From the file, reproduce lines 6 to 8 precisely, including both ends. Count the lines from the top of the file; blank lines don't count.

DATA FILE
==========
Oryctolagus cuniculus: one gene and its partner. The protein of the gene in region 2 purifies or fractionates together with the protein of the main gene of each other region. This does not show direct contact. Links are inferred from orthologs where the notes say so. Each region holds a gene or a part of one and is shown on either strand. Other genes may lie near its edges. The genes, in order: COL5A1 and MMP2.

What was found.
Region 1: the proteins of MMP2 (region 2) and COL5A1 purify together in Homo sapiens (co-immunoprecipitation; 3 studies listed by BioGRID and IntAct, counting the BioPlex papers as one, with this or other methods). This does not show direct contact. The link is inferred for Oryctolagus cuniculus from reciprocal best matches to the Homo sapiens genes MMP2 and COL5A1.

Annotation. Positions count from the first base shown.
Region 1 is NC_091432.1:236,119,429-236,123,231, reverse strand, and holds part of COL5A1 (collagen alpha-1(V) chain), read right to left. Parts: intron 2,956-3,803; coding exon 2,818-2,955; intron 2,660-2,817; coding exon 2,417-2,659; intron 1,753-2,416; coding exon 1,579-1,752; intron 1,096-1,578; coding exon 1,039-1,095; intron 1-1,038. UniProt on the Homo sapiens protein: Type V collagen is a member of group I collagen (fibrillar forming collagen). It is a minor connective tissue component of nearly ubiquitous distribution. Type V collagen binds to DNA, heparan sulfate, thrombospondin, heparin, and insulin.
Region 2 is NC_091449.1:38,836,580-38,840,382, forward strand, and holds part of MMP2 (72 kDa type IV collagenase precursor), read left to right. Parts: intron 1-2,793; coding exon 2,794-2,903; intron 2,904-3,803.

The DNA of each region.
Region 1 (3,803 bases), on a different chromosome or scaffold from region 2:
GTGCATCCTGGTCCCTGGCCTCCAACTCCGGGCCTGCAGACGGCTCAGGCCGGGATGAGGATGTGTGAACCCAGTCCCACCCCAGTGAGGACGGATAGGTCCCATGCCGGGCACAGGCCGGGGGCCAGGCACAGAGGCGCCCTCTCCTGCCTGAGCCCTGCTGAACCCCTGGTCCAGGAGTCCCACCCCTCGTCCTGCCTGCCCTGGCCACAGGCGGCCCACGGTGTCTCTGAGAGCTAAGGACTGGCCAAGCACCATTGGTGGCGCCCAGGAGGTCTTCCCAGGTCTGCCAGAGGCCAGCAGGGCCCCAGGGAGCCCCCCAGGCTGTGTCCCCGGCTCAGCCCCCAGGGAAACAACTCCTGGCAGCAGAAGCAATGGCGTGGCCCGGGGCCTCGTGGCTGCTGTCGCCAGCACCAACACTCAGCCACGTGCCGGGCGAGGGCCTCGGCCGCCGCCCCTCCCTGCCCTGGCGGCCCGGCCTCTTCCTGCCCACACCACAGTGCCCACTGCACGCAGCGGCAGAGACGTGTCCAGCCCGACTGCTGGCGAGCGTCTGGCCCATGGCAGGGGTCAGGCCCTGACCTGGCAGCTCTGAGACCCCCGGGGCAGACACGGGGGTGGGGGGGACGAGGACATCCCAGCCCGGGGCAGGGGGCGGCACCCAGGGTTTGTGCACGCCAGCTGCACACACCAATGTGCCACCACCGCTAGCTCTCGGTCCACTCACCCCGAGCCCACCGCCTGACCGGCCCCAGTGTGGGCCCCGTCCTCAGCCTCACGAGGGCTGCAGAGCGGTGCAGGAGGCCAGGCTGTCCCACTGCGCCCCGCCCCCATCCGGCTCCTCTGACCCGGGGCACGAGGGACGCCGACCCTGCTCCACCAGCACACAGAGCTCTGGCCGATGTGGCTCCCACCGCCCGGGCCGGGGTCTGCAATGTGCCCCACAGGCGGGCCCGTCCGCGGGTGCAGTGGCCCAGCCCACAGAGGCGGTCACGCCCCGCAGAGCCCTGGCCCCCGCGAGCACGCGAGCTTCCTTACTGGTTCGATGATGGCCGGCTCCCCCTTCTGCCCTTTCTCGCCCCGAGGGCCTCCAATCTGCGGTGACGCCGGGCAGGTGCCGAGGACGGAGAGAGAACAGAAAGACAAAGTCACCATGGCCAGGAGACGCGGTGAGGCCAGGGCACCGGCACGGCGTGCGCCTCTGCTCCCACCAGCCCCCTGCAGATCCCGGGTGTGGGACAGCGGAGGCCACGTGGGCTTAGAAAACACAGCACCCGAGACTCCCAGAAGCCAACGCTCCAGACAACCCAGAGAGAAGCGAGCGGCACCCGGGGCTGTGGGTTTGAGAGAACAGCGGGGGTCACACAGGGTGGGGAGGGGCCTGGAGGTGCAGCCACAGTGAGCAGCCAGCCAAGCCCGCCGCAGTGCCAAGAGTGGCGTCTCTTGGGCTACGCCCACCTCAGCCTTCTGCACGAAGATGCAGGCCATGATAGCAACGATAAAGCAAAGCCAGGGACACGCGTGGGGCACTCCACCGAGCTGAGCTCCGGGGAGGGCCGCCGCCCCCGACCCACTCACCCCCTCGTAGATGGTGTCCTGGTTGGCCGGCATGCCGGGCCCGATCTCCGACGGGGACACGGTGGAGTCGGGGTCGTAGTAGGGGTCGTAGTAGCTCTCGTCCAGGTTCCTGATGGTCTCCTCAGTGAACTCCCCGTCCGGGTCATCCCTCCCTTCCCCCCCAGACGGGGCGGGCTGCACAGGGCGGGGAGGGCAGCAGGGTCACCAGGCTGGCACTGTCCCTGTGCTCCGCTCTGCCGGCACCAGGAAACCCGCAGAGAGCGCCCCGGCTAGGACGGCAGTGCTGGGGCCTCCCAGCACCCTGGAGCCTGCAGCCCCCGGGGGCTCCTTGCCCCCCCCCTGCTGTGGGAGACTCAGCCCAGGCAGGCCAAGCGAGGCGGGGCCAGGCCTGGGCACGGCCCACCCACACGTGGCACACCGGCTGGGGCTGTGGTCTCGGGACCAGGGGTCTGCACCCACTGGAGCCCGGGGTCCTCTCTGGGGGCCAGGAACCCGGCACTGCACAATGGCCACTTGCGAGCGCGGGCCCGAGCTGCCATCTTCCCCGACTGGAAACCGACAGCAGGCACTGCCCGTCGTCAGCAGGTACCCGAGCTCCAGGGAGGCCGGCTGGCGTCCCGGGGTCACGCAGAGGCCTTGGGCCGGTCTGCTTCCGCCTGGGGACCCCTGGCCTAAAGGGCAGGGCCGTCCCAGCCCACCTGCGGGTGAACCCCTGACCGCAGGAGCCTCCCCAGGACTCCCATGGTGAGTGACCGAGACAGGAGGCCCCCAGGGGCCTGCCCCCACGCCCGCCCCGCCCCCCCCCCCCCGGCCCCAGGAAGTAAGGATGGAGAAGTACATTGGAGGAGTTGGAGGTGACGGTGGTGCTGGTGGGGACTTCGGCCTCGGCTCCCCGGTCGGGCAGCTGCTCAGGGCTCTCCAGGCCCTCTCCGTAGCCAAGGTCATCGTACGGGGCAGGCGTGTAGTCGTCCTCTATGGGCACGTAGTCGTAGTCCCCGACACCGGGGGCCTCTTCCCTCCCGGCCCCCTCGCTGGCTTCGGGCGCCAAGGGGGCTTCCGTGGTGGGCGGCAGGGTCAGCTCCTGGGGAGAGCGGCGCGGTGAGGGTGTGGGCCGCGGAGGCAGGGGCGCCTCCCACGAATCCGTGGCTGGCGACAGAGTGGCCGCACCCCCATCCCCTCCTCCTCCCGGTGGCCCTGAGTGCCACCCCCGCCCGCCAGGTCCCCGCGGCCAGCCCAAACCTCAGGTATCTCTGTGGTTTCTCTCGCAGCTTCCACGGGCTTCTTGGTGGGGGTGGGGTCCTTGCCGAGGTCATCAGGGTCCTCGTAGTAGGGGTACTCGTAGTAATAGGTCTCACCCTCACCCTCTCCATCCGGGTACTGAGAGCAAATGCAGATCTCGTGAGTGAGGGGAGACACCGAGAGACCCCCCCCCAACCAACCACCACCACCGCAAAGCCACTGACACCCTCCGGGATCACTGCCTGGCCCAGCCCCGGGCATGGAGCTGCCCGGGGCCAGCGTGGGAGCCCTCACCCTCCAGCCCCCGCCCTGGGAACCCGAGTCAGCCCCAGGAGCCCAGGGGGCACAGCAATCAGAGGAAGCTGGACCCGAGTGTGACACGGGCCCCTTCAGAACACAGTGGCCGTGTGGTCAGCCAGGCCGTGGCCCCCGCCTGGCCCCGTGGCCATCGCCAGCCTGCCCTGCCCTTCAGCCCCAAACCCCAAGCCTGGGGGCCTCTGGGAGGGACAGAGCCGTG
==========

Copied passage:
Region 2 is NC_091449.1:38,836,580-38,840,382, forward strand, and holds part of MMP2 (72 kDa type IV collagenase precursor), read left to right. Parts: intron 1-2,793; coding exon 2,794-2,903; intron 2,904-3,803.

The DNA of each region.
Region 1 (3,803 bases), on a different chromosome or scaffold from region 2: